In geological terms, Iceland is a young island. It started to form about 20 million years ago from a series of volcanic eruptions on the Mid-Atlantic Ridge. The Iceland hotspot is likely partly responsible for the island's creation and continued existence.
Iceland remained for a long time one of the world's last larger islands uninhabited by humans. It has been suggested that the land called Thule by the Greek merchant Pytheas was actually Iceland, although it seems highly unlikely considering Pytheas' description of it as an agricultural country with plenty of milk, honey, and fruit. The exact date that humans first reached the island is uncertain. Ancient Roman coins dating to the 3rd century have been found in Iceland, but it is unknown whether they were brought there at that time, or came later with Viking settlers, having circulated as currency already for centuries.
There is some literary evidence that Irish monks had settled in Iceland before the arrival of the Norse. However, there is no archaeological evidence to support such settlement. The 12th-century scholar Ari Þorgilsson wrote in his book, Íslendingabók, that small bells, corresponding to those used by Irish monks, were found by the settlers. No such artifacts have been discovered by archaeologists, however. Some Icelanders claimed descent from Kjarvalr Írakonungr at the time of the Landnámabók's creation.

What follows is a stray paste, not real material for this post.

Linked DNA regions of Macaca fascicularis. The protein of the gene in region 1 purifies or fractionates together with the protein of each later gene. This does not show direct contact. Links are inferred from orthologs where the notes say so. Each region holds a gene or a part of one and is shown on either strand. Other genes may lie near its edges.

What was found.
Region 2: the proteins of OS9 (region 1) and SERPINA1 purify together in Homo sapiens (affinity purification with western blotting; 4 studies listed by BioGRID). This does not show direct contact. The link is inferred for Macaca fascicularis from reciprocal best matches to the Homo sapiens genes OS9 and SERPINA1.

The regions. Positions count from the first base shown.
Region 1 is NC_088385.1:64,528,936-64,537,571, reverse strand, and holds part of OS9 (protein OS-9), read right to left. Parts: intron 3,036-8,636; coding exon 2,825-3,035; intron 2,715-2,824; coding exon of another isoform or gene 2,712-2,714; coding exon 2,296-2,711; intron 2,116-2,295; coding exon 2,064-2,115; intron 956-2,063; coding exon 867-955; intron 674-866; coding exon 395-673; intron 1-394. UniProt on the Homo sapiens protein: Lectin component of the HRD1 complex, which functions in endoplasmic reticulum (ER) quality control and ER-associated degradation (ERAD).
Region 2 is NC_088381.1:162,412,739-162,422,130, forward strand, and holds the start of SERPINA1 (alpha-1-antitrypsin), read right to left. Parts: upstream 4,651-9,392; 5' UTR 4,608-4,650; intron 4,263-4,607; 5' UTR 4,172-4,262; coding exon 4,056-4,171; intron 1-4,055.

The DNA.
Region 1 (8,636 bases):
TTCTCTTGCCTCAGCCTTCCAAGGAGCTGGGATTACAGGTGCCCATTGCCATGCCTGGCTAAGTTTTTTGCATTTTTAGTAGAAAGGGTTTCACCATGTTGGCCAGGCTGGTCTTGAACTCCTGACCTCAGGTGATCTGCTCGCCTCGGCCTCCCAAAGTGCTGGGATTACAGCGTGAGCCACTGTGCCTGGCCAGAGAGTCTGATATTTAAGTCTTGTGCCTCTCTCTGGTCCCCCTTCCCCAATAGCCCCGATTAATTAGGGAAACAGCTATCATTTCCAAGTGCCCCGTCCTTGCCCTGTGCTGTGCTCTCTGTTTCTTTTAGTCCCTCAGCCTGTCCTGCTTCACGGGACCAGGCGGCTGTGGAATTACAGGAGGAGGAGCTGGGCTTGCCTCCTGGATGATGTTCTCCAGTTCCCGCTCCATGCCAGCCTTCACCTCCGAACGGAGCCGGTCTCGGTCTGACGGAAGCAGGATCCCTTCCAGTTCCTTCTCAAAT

Age of Settlement (874-930)Main article: Settlement of Iceland
 DiscoveryA page from a skin manuscript of Landnámabók in the Árni Magnússon Institute in Reykjavík, Iceland
According to Landnámabók, Iceland was discovered by Naddoddr, one of the first settlers on the Faroe Islands, who was sailing from Norway to the Faroe Islands, but got lost and drifted to the east coast of Iceland. Naddoddr named the country Snæland (Snowland). Swedish sailor Garðar Svavarsson also accidentally drifted to the coast of Iceland. He discovered that the country was an island and named it Garðarshólmi (literally Garðar's Islet) and stayed for the winter at Húsavík. The first Scandinavian who deliberately sailed to Garðarshólmi was Flóki Vilgerðarson, also known as Hrafna-Flóki (Raven-Flóki). Flóki settled for one winter at Barðaströnd. It was a cold winter, and when he spotted some drift ice in the fjords he gave the island its current name, Ísland (Iceland).